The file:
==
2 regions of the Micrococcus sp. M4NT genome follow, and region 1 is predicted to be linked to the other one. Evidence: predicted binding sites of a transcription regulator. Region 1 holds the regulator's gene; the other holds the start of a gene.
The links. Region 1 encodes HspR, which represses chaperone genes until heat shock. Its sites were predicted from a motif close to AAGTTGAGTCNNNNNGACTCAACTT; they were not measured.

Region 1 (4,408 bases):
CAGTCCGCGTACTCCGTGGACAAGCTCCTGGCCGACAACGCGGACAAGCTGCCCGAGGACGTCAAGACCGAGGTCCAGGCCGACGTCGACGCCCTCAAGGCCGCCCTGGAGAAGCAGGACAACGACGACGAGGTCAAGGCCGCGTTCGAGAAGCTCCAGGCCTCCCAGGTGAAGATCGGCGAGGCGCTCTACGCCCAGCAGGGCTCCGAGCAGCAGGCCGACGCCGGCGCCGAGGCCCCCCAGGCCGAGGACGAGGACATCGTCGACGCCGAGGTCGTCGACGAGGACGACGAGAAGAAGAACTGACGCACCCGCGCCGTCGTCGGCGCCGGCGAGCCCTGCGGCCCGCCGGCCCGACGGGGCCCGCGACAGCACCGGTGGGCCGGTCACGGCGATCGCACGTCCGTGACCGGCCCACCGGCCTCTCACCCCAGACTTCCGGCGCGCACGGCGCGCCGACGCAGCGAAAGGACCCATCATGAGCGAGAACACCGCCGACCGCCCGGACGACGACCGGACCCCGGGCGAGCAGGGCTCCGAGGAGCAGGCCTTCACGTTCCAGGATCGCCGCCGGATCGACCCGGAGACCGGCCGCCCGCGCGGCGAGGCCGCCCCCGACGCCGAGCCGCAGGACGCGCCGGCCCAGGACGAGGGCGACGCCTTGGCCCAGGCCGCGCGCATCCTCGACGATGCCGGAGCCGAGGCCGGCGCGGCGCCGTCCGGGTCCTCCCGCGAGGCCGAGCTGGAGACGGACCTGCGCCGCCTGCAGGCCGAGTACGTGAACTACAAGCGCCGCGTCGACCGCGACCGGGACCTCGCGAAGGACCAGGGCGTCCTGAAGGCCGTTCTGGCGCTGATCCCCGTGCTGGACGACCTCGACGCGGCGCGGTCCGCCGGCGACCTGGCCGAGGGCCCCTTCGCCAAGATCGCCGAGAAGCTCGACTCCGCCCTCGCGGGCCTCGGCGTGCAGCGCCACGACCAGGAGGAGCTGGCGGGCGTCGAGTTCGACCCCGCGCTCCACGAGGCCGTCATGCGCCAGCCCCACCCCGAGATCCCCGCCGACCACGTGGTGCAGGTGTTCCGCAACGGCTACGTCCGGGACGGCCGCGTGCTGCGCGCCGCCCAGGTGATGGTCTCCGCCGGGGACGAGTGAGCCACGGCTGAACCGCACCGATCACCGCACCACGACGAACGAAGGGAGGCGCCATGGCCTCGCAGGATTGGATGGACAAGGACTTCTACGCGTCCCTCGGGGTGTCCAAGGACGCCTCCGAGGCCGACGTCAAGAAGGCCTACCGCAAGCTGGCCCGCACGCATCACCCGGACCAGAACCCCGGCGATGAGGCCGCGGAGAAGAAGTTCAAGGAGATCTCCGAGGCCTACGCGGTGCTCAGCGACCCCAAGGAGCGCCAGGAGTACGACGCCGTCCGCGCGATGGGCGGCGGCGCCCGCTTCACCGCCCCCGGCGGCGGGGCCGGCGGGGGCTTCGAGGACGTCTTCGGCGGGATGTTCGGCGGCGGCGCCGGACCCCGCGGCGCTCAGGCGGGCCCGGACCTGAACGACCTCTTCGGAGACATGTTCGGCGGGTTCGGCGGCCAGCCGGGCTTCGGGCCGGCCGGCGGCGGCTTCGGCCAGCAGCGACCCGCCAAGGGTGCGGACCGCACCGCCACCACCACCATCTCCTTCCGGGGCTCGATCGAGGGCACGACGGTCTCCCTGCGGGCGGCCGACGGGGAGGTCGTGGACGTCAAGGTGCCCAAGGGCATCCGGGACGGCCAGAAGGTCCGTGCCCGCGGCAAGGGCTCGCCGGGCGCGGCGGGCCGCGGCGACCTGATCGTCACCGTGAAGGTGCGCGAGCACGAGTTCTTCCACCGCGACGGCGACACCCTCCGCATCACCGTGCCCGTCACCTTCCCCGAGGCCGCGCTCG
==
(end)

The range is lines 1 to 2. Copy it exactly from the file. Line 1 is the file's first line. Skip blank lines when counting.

2 regions of the Micrococcus sp. M4NT genome follow, and region 1 is predicted to be linked to the other one. Evidence: predicted binding sites of a transcription regulator. Region 1 holds the regulator's gene; the other holds the start of a gene.
The links. Region 1 encodes HspR, which represses chaperone genes until heat shock. Its sites were predicted from a motif close to AAGTTGAGTCNNNNNGACTCAACTT; they were not measured.